Canadian Prime Minister Justin Trudeau and German Chancellor Olaf Scholz have announced the Canada-Germany Hydrogen Alliance, an indication of the economic opportunity and job creation potential beyond fossil fuels. The alliance will lead to clear categorization of energy sources and further focus on green hydrogen.
“Canada and Germany are close, like-minded allies and friends. We are united by our shared values, people-to-people ties, and commitment to building a clean future with good, middle-class jobs and a strong economy that benefits everyone,” said Trudeau. “Chancellor Scholz’s first official visit to Canada was a successful one and we will continue to work closely together in many areas, including energy security and critical minerals, to build a better world for our children and grandchildren.”
To meet Canada’s obligations, green hydrogen projects will have to respect Indigenous rights and sovereignty and go through the full environmental assessment process. Local communities must have a say in where projects go and the kind of community benefits they want.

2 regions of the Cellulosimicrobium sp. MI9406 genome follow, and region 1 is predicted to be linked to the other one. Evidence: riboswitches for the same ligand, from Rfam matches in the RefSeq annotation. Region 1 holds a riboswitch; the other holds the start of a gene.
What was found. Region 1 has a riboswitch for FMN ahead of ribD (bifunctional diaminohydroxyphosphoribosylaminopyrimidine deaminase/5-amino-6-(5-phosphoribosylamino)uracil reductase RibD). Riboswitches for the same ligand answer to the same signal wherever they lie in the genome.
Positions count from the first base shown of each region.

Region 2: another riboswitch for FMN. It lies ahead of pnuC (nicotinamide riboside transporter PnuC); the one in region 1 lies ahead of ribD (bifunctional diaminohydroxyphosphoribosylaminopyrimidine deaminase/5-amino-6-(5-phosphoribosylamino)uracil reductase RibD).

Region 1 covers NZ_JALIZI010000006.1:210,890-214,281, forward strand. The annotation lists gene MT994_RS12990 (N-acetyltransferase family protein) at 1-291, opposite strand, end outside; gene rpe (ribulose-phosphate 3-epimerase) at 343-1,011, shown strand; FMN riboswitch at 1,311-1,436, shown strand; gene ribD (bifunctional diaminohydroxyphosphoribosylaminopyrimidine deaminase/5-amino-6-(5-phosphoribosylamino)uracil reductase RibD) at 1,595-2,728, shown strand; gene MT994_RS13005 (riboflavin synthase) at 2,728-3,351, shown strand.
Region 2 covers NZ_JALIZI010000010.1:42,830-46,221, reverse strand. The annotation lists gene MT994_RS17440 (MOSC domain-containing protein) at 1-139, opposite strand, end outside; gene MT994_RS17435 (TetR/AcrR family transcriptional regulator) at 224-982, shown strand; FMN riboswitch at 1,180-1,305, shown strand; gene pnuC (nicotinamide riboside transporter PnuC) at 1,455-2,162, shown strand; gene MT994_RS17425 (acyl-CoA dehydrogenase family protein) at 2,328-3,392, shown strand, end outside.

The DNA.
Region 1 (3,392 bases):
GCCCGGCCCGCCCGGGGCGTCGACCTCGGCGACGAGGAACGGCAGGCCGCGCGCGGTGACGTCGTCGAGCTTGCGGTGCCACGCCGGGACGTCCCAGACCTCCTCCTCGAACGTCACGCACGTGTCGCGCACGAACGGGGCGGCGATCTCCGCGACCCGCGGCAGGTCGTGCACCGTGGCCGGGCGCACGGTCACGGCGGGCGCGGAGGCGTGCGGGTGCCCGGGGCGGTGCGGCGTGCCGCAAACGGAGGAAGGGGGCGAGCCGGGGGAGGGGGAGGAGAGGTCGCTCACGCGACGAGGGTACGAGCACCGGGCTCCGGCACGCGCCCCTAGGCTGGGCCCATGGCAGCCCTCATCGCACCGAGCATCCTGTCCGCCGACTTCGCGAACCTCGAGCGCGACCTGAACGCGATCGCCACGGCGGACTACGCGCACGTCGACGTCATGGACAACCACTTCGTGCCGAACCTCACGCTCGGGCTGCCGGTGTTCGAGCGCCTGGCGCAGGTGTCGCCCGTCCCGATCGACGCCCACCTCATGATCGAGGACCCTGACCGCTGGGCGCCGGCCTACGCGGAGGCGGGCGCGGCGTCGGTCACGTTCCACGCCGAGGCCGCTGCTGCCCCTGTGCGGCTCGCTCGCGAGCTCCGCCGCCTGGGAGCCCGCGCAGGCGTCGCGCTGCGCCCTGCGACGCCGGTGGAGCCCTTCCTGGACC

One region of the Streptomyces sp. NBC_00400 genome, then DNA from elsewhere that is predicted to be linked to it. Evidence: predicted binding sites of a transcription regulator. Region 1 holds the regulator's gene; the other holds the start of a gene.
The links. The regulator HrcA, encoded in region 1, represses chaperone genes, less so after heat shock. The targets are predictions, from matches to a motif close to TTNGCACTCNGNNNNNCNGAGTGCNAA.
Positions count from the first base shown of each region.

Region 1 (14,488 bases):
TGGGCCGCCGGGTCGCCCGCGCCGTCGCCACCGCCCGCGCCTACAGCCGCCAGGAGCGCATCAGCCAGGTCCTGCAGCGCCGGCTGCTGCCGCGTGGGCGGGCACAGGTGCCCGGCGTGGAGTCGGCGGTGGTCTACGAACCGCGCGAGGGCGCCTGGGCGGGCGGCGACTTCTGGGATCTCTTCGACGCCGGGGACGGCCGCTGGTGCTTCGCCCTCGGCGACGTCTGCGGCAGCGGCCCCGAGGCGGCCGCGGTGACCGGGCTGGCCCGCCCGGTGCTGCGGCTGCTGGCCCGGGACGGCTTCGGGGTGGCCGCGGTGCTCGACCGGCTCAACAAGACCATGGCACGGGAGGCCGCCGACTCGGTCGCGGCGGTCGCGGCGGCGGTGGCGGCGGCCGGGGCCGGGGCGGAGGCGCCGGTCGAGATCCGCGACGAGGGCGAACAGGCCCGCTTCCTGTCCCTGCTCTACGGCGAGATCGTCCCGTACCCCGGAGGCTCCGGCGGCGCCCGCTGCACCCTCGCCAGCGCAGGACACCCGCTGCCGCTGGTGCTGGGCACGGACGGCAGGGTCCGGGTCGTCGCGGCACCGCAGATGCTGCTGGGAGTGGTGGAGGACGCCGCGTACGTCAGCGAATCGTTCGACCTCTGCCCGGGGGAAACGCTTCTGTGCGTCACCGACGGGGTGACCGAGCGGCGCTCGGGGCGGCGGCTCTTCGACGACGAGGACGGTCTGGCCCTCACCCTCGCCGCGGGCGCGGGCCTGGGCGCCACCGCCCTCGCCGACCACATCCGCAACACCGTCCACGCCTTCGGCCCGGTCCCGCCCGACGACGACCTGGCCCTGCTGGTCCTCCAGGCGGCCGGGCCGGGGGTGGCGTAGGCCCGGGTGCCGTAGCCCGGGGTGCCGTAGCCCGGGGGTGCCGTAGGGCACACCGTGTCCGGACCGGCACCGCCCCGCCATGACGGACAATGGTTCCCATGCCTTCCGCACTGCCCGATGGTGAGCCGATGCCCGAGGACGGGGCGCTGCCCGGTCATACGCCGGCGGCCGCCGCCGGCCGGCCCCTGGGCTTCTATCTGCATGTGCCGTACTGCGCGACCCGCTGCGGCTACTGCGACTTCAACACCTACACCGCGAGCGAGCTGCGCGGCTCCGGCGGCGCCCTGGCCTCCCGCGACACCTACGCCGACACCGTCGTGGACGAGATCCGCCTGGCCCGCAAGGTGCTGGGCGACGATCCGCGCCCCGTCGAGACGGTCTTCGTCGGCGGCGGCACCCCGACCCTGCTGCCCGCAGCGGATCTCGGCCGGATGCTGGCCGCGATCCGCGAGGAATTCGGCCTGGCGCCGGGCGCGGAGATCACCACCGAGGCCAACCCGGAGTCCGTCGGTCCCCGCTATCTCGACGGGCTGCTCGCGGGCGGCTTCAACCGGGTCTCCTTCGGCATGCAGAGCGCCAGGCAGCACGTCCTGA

Prime Minister Justin Trudeau welcomed Chancellor of Germany Olaf Scholz to Canada from August 21 to 23. With stops in Montréal, Quebec, Toronto, Ontario, and Stephenville, Newfoundland and Labrador, the two leaders worked together to make progress on shared priorities, including strengthening bilateral cooperation on energy and leadership on climate action and advancing the transition to the clean economy. Image credit: Canadian PM/Twitter.
According to the Climate Action Network – Réseau action climat (CAN-Rac) Canada, a coalition of 140 organizations operating from coast to coast to coast, Canada must also ensure the funding committed through this agreement does not extend fossil fuel subsidies, and instead use public resources to support the expansion of renewable energy.
“The invasion of Ukraine has starkly illustrated the dangers of fossil fuel dependence. Canada and Germany just sent the much-needed signal that another way is possible, and desirable,” said Caroline Brouillette, national policy manager of CAN-Rac. “The Canadian government must use this moment as a tipping point, and plan for a just transition to renewable energy across the economy – no more hiding between vague definitions of ‘clean’ energy that serve as cover for continued reliance on volatile, climate-destroying fuels.”
Keith Brooks, programs director of Environmental Defence is also cautiously optimistic about the alliance. “While we are encouraged to see the new Canada-Germany agreement for production and export of green hydrogen, we are concerned that the door is being left open to blue hydrogen fuel. Blue hydrogen, produced from fossil fuels, is not a clean fuel, and in fact may contribute just as much greenhouse gas emissions as burning gas, or even more. The world needs truly clean, renewable energy sources now.”